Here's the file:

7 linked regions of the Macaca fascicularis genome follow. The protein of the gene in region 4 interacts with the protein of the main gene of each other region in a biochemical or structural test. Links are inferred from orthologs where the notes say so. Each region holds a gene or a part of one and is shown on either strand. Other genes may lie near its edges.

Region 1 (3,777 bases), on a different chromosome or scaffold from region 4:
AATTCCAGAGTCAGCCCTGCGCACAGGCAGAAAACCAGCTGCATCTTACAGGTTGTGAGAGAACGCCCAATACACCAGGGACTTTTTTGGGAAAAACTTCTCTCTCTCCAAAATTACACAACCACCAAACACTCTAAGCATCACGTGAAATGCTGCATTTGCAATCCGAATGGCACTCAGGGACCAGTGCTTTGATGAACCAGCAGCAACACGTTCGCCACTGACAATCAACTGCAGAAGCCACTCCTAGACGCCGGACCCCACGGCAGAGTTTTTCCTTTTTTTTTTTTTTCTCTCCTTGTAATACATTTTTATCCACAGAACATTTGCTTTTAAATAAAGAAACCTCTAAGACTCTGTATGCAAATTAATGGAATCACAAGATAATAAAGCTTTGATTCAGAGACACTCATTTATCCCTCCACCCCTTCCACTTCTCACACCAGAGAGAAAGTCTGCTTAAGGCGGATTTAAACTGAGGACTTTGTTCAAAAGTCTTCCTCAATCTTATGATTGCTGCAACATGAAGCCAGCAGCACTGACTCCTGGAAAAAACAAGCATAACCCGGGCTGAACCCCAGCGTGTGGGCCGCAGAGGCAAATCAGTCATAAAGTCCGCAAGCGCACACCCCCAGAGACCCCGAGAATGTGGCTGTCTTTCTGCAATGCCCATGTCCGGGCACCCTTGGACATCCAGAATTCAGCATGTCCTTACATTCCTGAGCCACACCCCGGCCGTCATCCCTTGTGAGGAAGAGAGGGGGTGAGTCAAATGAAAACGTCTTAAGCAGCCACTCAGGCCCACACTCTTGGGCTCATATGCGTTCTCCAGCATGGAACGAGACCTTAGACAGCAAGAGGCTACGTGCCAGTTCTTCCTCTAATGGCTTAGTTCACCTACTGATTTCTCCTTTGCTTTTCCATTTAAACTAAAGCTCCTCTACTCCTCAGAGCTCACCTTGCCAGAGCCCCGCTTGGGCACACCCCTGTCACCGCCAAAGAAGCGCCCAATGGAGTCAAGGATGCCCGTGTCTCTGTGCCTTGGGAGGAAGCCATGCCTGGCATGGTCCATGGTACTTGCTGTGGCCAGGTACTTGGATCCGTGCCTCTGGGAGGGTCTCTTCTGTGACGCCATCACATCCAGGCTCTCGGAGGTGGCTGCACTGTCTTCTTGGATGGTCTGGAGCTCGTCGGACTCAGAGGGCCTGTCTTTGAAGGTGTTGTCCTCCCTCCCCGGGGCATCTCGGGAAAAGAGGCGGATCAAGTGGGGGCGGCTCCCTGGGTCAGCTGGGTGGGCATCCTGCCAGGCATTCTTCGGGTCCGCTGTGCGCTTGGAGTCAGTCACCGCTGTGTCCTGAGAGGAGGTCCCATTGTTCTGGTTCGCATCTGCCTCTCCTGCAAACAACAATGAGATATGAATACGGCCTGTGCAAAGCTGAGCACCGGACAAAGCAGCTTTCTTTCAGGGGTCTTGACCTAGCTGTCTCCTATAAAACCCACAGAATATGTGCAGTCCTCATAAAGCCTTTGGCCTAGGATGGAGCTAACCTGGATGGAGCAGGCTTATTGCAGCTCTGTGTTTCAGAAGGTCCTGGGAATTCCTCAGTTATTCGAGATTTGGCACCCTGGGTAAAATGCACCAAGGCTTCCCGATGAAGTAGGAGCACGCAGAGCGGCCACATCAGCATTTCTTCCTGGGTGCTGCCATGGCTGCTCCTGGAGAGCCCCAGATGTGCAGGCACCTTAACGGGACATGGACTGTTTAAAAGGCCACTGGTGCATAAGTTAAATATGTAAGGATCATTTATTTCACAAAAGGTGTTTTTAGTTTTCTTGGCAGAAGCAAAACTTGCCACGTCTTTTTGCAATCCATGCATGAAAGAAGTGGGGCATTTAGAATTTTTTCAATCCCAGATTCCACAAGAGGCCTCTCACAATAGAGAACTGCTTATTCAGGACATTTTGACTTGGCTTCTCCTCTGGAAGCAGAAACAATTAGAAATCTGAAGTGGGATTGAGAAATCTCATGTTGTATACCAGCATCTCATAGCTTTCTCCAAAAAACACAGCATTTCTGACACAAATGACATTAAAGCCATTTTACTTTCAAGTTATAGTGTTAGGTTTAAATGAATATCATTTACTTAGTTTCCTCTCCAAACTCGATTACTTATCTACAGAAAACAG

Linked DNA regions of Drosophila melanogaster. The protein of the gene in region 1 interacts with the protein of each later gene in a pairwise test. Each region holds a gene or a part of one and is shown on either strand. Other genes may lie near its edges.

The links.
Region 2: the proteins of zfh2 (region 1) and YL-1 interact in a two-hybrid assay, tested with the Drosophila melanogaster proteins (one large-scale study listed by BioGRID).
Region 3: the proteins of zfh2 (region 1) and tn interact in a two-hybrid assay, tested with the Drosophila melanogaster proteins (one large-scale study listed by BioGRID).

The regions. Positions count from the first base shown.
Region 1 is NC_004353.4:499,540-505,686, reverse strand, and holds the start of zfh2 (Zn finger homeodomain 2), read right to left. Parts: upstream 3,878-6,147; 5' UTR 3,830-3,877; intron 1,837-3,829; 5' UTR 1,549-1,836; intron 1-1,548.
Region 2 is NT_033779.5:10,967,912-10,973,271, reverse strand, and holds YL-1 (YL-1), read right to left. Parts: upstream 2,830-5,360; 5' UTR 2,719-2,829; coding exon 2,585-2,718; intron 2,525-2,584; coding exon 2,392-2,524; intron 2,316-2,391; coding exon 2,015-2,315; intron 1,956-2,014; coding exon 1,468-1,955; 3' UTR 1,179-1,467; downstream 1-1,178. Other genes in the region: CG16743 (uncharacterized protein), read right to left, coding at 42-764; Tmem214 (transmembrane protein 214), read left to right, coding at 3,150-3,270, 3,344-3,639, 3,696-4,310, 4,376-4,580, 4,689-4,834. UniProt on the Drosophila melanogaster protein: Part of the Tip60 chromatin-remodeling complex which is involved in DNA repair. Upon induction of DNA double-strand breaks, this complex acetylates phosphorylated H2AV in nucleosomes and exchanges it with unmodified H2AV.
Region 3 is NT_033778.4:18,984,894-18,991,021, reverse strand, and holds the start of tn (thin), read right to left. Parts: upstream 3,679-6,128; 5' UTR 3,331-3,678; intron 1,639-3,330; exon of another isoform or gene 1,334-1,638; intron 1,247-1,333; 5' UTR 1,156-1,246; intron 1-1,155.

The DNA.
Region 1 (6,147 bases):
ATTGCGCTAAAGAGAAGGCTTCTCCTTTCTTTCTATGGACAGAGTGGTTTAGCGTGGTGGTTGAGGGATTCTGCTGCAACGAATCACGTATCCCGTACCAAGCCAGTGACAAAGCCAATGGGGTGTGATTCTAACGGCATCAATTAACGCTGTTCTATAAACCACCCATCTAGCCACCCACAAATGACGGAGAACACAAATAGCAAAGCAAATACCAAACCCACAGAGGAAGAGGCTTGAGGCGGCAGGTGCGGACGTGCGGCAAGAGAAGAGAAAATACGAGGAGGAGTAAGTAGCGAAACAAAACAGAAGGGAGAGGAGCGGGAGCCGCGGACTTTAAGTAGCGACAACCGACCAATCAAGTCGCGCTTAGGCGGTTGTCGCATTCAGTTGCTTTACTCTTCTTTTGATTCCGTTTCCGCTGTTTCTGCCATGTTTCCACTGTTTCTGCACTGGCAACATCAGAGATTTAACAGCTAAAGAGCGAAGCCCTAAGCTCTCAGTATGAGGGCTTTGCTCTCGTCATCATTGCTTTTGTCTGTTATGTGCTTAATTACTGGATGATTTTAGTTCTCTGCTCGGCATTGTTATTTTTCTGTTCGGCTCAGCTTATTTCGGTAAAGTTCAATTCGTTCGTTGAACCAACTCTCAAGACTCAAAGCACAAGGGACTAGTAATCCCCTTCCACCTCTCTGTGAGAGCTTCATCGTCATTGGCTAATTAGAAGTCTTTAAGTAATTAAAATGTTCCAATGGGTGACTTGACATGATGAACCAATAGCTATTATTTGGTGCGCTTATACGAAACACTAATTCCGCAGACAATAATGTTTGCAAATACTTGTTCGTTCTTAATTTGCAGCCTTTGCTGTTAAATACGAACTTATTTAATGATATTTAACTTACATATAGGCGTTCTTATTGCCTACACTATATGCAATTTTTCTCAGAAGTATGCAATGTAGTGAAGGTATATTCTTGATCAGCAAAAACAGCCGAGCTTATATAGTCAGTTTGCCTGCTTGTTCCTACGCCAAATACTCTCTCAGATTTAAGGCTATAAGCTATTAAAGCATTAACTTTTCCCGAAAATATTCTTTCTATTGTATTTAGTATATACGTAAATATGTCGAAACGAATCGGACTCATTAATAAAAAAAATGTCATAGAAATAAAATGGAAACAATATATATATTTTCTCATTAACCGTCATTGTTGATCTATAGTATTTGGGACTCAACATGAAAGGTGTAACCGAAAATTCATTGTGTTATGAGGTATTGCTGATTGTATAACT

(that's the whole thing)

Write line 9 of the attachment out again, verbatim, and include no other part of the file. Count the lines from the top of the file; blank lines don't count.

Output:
Region 1 is NC_004353.4:499,540-505,686, reverse strand, and holds the start of zfh2 (Zn finger homeodomain 2), read right to left. Parts: upstream 3,878-6,147; 5' UTR 3,830-3,877; intron 1,837-3,829; 5' UTR 1,549-1,836; intron 1-1,548.